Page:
Go Ahead And Permanently Eliminate School Performance Grades; They Only Map Poverty, Health Care Access, And Food Deserts – Not School Effectiveness

Senate Bill 654 was just signed by Governor Cooper and it waives the use of school performance grades for the 2020-2021 school year.

The data on testing and other measures used to “compile” those grades will still be reported, but no “grades” will be issued for the second year in a row. Remember that NC’s formula for calculating a school’s performance grade is weighted far more toward achievement than for growth (80/20). No other state in the country skews that much toward test results to “measure” school performance.

Such a formula does not really even properly measure the effectiveness of a school. Actually, those school performance grades as they are calculated measure nothing more than the very challenges that students and thier families face that affect a student’s ability to learn.

Below is a map provided by EdNC.org that plots the most recent school performance grades across North Carolina before the pandemic started.


Next is a map of the economic well-being of each NC county as reported be the North Carolina Department of Commerce in 2019.

2019 County Tier Designations

The LIGHTER the shade of blue, the more economic “distress.” This is how it was determined according to the site.

The North Carolina Department of Commerce annually ranks the state’s 100 counties based on economic well-being and assigns each a Tier designation. This Tier system is incorporated into various state programs to encourage economic activity in the less prosperous areas of the state.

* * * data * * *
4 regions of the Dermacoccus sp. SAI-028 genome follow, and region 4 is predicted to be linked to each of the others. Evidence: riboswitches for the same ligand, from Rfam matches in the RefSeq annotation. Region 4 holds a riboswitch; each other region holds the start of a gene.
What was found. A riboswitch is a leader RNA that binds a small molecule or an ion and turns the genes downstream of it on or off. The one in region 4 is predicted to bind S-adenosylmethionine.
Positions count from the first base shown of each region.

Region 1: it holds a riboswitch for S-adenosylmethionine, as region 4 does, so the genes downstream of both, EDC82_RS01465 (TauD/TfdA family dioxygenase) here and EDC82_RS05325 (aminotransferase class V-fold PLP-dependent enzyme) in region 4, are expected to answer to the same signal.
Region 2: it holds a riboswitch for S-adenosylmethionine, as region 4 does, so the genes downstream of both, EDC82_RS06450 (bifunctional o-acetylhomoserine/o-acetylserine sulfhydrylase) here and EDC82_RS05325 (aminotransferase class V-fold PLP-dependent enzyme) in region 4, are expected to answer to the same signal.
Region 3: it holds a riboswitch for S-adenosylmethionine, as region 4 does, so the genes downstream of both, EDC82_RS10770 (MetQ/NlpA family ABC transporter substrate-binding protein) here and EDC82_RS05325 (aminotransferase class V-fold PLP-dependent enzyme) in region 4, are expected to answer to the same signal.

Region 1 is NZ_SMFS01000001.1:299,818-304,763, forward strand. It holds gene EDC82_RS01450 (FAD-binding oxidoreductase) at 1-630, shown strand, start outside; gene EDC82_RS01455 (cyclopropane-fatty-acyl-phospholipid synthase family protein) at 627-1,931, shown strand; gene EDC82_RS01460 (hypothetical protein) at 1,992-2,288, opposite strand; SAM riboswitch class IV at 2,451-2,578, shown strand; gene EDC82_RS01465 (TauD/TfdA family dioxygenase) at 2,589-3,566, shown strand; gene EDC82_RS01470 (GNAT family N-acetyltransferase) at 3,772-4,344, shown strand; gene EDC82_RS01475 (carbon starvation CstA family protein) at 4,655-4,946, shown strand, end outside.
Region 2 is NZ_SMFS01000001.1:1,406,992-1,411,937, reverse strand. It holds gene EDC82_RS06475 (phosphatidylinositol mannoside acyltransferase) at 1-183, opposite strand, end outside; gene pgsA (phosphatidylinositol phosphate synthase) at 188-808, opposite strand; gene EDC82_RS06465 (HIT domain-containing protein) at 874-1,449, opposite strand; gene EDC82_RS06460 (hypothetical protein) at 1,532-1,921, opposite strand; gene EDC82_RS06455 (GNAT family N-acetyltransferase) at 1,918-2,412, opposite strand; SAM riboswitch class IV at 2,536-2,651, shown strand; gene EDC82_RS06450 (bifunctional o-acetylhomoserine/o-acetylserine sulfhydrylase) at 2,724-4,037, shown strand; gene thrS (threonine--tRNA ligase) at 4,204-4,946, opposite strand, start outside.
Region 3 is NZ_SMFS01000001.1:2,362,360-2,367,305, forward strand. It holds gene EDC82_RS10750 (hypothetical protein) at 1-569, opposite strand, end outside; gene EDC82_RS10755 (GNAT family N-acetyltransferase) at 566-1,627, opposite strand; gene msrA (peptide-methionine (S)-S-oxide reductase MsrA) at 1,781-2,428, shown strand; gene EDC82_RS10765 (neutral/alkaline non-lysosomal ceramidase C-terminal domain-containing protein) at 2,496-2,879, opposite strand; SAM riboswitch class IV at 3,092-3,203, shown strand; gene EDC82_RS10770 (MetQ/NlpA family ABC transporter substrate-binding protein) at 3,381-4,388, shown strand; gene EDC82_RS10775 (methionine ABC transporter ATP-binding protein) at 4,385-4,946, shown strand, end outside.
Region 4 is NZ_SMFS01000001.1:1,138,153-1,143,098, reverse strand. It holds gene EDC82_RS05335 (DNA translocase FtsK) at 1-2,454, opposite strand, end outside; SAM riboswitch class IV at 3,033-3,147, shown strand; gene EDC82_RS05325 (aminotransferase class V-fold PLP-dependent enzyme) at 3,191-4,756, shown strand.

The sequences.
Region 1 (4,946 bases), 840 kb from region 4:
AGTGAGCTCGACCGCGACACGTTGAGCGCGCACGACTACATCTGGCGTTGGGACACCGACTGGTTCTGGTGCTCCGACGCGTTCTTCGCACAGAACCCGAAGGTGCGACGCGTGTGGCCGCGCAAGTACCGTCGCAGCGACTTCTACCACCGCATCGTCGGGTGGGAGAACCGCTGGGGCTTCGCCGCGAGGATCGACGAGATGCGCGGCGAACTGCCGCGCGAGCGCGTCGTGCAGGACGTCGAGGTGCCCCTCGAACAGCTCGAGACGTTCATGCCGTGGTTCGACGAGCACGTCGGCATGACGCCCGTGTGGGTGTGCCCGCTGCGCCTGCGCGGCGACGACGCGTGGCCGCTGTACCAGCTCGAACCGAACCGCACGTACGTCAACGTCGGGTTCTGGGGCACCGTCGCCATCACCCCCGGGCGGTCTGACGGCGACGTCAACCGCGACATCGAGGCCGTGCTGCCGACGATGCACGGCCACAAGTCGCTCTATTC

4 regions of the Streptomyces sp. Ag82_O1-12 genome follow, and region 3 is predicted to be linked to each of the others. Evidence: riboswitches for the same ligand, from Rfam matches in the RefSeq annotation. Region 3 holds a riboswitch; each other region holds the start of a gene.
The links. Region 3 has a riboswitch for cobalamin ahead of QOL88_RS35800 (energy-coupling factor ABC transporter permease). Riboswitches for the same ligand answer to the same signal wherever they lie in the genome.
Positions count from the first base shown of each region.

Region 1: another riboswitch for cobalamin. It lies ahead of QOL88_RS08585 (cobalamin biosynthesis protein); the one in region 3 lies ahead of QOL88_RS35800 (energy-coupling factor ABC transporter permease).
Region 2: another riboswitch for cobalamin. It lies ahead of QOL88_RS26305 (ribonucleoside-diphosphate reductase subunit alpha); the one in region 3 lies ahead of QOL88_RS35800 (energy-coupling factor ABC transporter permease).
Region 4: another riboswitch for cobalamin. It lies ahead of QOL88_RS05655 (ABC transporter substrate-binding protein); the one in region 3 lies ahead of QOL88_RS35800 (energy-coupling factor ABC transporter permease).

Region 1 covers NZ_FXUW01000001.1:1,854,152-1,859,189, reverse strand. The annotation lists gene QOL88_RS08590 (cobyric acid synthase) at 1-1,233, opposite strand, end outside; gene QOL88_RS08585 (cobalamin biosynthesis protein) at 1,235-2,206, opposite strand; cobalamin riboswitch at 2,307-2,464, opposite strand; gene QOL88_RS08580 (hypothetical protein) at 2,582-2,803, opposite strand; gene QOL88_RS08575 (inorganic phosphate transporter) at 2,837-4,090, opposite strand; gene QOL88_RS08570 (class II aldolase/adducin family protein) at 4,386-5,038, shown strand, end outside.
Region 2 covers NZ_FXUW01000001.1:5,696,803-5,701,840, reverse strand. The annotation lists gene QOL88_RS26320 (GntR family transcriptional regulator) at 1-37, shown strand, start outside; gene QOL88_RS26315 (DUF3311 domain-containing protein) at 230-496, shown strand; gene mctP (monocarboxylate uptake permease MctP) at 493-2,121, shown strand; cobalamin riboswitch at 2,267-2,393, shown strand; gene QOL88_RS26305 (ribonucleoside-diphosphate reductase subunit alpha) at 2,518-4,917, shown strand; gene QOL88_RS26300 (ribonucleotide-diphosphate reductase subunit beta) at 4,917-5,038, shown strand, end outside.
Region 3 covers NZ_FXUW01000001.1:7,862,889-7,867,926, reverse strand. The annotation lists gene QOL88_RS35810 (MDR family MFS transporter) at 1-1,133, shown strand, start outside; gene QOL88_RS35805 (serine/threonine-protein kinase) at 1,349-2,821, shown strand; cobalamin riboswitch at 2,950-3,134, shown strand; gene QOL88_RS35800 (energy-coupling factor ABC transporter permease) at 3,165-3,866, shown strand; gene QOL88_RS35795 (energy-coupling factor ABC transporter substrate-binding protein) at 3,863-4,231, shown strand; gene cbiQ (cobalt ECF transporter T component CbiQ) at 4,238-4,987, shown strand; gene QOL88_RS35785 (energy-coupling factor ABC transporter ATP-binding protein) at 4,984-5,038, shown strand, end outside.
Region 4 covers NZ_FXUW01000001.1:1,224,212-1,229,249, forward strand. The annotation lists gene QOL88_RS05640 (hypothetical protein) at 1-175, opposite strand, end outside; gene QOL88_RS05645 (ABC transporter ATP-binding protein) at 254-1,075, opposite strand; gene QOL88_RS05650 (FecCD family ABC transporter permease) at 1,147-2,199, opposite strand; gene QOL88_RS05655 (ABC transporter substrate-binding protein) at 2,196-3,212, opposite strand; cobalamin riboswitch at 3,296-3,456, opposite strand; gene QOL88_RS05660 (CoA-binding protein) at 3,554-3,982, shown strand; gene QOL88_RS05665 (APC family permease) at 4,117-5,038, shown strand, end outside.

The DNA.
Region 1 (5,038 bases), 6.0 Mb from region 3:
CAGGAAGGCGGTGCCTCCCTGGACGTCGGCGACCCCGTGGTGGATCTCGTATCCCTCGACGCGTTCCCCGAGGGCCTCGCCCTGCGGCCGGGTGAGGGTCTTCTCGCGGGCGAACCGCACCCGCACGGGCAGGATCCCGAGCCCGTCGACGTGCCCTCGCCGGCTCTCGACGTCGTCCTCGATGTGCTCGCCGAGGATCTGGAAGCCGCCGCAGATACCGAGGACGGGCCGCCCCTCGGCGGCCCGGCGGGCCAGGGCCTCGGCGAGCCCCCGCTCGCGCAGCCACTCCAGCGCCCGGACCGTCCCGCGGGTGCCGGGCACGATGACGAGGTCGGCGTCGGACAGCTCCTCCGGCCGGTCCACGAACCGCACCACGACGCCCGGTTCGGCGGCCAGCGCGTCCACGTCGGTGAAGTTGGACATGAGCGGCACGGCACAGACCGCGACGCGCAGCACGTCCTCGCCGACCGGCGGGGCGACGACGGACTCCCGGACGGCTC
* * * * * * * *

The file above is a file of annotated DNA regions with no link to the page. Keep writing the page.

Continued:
The 40 most distressed counties are designated as Tier 1, the next 40 as Tier 2 and the 20 least distressed as Tier 3.

Review the 2019 County Tier Designations Memo (published November 30, 2018)

County Tiers are calculated using four factors:

  • Average unemployment rate
  • Median household income
  • Percentage growth in population
  • Adjusted property tax base per capital

The next map is of poverty rates as reported by the Port City Daily on Feb. 18th, 2018.

As of 2016, 17.3 percent of the New Hanover County population lives in poverty. (Port City Daily/Courtesy of USDA Economic Research Service)

Below is a map that considers what areas in NC are considered rural.

“The darker green areas are more rural according to most definitions. Courtesy of the Sheps Center for Health Services Research.”

From the North Carolina Alliance For Health:

That is a map that represents death rates in conjunction to economic transactions and income rates.

And this is from the USDA.gov. It concerns low access to grocery stores.


And then there is access to hospitals. Also from North Carolina Health News:

Imagine how many beds right now are being filled with COVID-19 patients.

Now go back to that map of the school performance grades.


See a pattern?